Abolitionist community appalled at Bangladeshi court ruling


By Emile Carreau, on 8 November 2013

The UN High Commissioner for Human Rights, Navi Pillay, said: “Justice will not be achieved by conducting mass trials of hundreds of individuals, torturing suspects in custody and sentencing them to death after trials that failed to meet the most fundamental standards of due process.”
Echoing this sentiment, World Coalition member organisation Human Rights Watch remarked: “Trying hundreds of people en masse in one giant courtroom, where the accused have little or no access to lawyers, is an affront to international legal standards.”
World Coalition president and FIDH representative on the death penalty Florence Bellivier said: “The government of Bangladesh should join the international trend towards the abolition of the death penalty and immediately commute the death sentences into lesser sentences.”
Mass death penalty trials of this sort have occurred in other countries in recent year. As previously reported by the World Coalition, 17 Indian nationals were sentenced to death for the murder of one Pakistani man in the United Arab Emirates in 2010.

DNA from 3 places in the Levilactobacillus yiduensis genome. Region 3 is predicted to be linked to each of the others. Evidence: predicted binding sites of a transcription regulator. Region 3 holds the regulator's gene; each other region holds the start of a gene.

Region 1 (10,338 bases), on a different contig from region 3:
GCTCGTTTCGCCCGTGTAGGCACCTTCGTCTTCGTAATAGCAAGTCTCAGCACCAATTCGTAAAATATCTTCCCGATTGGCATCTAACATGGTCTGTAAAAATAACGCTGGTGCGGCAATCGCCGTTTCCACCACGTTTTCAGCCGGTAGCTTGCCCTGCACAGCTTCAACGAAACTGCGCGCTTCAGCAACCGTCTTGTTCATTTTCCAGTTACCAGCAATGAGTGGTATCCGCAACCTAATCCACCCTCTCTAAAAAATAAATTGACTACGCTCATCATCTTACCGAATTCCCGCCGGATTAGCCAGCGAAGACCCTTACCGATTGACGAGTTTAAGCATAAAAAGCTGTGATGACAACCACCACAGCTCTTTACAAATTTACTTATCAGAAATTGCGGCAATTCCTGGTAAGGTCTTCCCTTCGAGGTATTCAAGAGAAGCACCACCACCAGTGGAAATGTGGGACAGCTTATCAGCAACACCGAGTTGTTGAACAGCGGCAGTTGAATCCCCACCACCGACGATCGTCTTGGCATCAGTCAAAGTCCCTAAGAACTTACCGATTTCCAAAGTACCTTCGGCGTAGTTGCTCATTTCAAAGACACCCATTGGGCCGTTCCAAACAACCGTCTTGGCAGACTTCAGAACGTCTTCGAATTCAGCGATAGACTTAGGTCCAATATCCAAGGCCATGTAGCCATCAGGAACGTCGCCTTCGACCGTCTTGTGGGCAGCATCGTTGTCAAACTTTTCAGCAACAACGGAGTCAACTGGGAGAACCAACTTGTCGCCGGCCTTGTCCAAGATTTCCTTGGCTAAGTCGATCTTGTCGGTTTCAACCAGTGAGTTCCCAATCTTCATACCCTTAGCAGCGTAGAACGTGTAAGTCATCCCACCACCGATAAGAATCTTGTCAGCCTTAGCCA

A desire for “cruel revenge”

The officers of the Bangladesh Border Guards (the Bangladesh Rifles at the time of the offence) were convicted of crimes that were committed during the mutiny, which included the murder of 74 people and sexual assault of numerous women.
Some commentators believe that the widespread anger towards the paramilitary group led to the harshest sentence being imposed.
Polly Truscott, Amnesty International’s Deputy Asia-Pacific Director, stated: “With these sentences, Bangladesh has squandered an opportunity to reinforce trust in the rule of law by ensuring the civilian courts deliver justice. Instead, the sentences seem designed to satisfy a desire for cruel revenge.”
Lawyers for those that were sentenced to death have said they will appeal.

More than 1,000 on death row in Bangladesh

The mutineers alone will make up over 10% of the total death row population in the country, which currently stands at over 1,000 people.
Bangladesh has consistently handed down death sentences over the past decade though this year will easily surpass last year, which saw approximately 45 people sentenced to death.
Bangladesh regularly executes and does so by hanging.

Photo: Mujib Mehdy

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